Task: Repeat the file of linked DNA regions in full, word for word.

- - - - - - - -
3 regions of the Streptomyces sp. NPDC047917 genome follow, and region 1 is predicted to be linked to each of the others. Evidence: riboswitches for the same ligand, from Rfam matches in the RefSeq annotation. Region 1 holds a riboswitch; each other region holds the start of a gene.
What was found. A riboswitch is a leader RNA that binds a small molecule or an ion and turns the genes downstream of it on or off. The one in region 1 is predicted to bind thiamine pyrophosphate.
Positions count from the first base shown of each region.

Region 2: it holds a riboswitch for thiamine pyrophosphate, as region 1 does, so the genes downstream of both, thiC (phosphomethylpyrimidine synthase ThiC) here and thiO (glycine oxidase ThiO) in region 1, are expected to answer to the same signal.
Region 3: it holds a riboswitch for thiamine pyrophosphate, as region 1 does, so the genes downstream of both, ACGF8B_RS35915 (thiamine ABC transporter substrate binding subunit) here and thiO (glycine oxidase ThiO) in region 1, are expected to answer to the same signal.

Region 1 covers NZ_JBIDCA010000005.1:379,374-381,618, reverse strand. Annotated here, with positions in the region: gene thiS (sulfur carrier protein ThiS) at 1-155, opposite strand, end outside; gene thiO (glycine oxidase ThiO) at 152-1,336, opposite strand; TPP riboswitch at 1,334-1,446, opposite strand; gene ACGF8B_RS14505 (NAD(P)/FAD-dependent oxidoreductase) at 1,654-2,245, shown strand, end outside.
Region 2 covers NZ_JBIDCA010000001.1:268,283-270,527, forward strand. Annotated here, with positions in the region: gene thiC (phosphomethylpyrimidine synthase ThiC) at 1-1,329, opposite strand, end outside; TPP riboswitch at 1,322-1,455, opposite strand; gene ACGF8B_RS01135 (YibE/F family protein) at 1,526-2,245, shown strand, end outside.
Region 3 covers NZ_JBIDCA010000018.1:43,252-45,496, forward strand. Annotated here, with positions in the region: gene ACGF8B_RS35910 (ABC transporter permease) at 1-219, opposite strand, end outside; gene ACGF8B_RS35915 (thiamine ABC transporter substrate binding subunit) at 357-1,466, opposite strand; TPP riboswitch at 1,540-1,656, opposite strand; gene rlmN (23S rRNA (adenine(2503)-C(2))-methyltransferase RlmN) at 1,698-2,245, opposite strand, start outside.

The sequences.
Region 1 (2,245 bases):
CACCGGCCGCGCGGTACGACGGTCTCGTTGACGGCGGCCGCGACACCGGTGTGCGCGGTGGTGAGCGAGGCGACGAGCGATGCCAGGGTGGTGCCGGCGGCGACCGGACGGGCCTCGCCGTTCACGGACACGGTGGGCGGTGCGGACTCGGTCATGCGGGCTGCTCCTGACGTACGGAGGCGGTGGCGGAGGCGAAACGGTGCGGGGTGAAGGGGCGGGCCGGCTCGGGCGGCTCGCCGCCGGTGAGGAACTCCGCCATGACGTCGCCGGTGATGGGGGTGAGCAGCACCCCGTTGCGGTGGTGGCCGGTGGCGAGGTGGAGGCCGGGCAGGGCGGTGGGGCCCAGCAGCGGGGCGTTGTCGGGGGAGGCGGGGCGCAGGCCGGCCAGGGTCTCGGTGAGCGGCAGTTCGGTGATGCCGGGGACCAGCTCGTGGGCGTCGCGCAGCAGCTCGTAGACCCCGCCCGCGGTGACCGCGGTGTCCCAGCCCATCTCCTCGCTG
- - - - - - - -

3 regions of the Streptomyces sp. NPDC047917 genome follow, and region 1 is predicted to be linked to each of the others. Evidence: riboswitches for the same ligand, from Rfam matches in the RefSeq annotation. Region 1 holds a riboswitch; each other region holds the start of a gene.
What was found. A riboswitch is a leader RNA that binds a small molecule or an ion and turns the genes downstream of it on or off. The one in region 1 is predicted to bind thiamine pyrophosphate.
Positions count from the first base shown of each region.

Region 2: it holds a riboswitch for thiamine pyrophosphate, as region 1 does, so the genes downstream of both, thiC (phosphomethylpyrimidine synthase ThiC) here and thiO (glycine oxidase ThiO) in region 1, are expected to answer to the same signal.
Region 3: it holds a riboswitch for thiamine pyrophosphate, as region 1 does, so the genes downstream of both, ACGF8B_RS35915 (thiamine ABC transporter substrate binding subunit) here and thiO (glycine oxidase ThiO) in region 1, are expected to answer to the same signal.

Region 1 covers NZ_JBIDCA010000005.1:379,374-381,618, reverse strand. Annotated here, with positions in the region: gene thiS (sulfur carrier protein ThiS) at 1-155, opposite strand, end outside; gene thiO (glycine oxidase ThiO) at 152-1,336, opposite strand; TPP riboswitch at 1,334-1,446, opposite strand; gene ACGF8B_RS14505 (NAD(P)/FAD-dependent oxidoreductase) at 1,654-2,245, shown strand, end outside.
Region 2 covers NZ_JBIDCA010000001.1:268,283-270,527, forward strand. Annotated here, with positions in the region: gene thiC (phosphomethylpyrimidine synthase ThiC) at 1-1,329, opposite strand, end outside; TPP riboswitch at 1,322-1,455, opposite strand; gene ACGF8B_RS01135 (YibE/F family protein) at 1,526-2,245, shown strand, end outside.
Region 3 covers NZ_JBIDCA010000018.1:43,252-45,496, forward strand. Annotated here, with positions in the region: gene ACGF8B_RS35910 (ABC transporter permease) at 1-219, opposite strand, end outside; gene ACGF8B_RS35915 (thiamine ABC transporter substrate binding subunit) at 357-1,466, opposite strand; TPP riboswitch at 1,540-1,656, opposite strand; gene rlmN (23S rRNA (adenine(2503)-C(2))-methyltransferase RlmN) at 1,698-2,245, opposite strand, start outside.

The sequences.
Region 1 (2,245 bases):
CACCGGCCGCGCGGTACGACGGTCTCGTTGACGGCGGCCGCGACACCGGTGTGCGCGGTGGTGAGCGAGGCGACGAGCGATGCCAGGGTGGTGCCGGCGGCGACCGGACGGGCCTCGCCGTTCACGGACACGGTGGGCGGTGCGGACTCGGTCATGCGGGCTGCTCCTGACGTACGGAGGCGGTGGCGGAGGCGAAACGGTGCGGGGTGAAGGGGCGGGCCGGCTCGGGCGGCTCGCCGCCGGTGAGGAACTCCGCCATGACGTCGCCGGTGATGGGGGTGAGCAGCACCCCGTTGCGGTGGTGGCCGGTGGCGAGGTGGAGGCCGGGCAGGGCGGTGGGGCCCAGCAGCGGGGCGTTGTCGGGGGAGGCGGGGCGCAGGCCGGCCAGGGTCTCGGTGAGCGGCAGTTCGGTGATGCCGGGGACCAGCTCGTGGGCGTCGCGCAGCAGCTCGTAGACCCCGCCCGCGGTGACCGCGGTGTCCCAGCCCATCTCCTCGCTG